There was a strange shooting early New Year’s Eve on the south side. At about 5:30 in the morning two gunmen in masks kicked open rear and side doors to a house in the 7900 block of South Woodlawn, sprayed semiautomatic gunfire from the doorways into the ground-floor apartment, where a party was still under way, then took off. Police said around 100 people were in the apartment; six were wounded by bullets, two seriously.

The Tribune and Sun-Times both said the place had a reputation for noisy parties that drove neighbors nuts and often attracted the police. The Sun-Times also reported that the place was known locally as the “Gay House” and that the police civil rights unit was investigating whether “the shooting was a hate crime.” This angle attracted the gay press. The Chicago Free Press ran the story on its front page with the headline “Gunmen open fire on South Side gays.” Windy City Times asked, “6 Shot; Hate Crime?” and quoted an official of the Chicago Commission on Human Relations condemning the incident.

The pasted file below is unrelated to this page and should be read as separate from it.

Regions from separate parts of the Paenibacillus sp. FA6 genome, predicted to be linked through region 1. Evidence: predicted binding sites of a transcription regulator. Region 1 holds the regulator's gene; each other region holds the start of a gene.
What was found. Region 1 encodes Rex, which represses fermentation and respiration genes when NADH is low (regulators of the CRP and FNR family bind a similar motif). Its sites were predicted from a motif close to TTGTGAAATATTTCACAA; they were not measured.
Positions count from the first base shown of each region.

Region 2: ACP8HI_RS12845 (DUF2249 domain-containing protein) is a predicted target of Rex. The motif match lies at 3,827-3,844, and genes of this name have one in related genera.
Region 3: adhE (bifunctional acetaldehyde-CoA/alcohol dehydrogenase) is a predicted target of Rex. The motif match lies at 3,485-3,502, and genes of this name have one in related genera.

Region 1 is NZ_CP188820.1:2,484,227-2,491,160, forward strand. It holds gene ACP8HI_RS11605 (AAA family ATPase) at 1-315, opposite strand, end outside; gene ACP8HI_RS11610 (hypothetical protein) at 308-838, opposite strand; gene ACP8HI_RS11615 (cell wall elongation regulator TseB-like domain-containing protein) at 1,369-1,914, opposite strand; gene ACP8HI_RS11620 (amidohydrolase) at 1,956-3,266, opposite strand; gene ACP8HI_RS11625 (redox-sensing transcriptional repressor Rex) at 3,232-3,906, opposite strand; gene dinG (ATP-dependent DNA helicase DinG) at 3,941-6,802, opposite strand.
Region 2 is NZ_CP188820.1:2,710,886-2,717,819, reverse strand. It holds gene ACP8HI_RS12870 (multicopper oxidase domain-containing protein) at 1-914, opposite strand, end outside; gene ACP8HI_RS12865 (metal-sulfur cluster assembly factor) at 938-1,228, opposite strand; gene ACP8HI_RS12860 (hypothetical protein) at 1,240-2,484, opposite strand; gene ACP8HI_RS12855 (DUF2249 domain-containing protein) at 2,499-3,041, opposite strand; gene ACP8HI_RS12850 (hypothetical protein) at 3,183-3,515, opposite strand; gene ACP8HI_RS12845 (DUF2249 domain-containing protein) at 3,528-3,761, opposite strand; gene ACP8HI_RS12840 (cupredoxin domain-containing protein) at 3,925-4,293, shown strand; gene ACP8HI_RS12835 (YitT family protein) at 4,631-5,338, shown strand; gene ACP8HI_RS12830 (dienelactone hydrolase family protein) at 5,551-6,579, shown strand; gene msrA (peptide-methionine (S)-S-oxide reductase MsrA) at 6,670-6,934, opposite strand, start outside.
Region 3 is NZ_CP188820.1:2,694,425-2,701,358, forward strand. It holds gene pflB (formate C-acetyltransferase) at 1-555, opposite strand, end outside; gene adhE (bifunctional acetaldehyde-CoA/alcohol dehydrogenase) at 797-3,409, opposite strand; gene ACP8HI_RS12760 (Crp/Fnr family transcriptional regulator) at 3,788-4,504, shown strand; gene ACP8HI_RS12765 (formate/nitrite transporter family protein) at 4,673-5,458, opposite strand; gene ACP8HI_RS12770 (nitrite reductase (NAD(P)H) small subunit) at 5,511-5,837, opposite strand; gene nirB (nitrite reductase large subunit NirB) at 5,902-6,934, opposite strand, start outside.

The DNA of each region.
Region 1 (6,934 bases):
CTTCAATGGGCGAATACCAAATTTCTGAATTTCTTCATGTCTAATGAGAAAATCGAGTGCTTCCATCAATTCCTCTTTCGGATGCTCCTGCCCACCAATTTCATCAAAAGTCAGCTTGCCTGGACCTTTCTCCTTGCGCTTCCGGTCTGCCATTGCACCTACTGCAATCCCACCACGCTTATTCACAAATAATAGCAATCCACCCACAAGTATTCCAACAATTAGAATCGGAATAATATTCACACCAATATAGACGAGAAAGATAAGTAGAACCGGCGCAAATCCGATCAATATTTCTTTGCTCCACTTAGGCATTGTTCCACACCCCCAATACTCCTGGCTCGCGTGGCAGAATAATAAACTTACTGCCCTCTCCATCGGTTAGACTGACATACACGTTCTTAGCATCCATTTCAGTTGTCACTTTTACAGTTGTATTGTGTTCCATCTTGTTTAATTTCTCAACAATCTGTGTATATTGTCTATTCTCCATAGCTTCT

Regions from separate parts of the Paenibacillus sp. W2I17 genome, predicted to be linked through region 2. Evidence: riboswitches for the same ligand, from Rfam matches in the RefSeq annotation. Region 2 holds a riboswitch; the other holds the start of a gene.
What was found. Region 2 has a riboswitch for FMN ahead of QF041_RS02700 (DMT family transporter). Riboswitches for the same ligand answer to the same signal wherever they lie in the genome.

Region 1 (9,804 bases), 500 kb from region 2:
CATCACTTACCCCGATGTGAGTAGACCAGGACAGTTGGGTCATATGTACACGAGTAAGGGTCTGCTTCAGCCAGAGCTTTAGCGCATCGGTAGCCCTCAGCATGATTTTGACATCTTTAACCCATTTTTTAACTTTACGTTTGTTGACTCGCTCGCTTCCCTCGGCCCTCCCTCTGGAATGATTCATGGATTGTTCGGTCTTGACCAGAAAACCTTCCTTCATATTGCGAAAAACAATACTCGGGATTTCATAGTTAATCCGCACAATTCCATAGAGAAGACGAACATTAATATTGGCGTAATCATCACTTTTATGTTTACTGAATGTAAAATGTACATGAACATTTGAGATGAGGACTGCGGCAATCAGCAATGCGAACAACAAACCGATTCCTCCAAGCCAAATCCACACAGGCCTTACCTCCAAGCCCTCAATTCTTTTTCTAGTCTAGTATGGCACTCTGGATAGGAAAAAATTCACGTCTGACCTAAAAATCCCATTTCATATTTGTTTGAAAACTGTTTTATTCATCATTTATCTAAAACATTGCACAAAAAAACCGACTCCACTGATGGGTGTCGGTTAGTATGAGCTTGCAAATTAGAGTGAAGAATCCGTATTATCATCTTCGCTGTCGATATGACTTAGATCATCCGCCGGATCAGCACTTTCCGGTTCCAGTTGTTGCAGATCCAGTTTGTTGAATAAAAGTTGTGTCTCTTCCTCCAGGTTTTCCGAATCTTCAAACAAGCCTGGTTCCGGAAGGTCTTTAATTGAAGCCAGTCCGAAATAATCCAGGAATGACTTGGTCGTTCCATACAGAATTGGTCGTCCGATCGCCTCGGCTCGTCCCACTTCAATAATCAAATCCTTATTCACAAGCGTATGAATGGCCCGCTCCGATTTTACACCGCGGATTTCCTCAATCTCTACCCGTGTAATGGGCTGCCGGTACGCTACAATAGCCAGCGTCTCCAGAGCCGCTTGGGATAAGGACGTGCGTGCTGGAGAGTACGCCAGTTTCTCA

The Tribune kept all such information to itself. Police hadn’t declared the attack a hate crime, so the Tribune didn’t report that the police thought it might have been one — let alone report why they thought that. (The problem, a police spokesperson told me days later, was that the intruders said nothing when they shot up the place, so their motives were a mystery.) “I have no problem with the decision people made here, that’s for sure,” said deputy metro editor Peter Kendall when I asked why the Tribune had left some of the story’s most interesting details out of the story.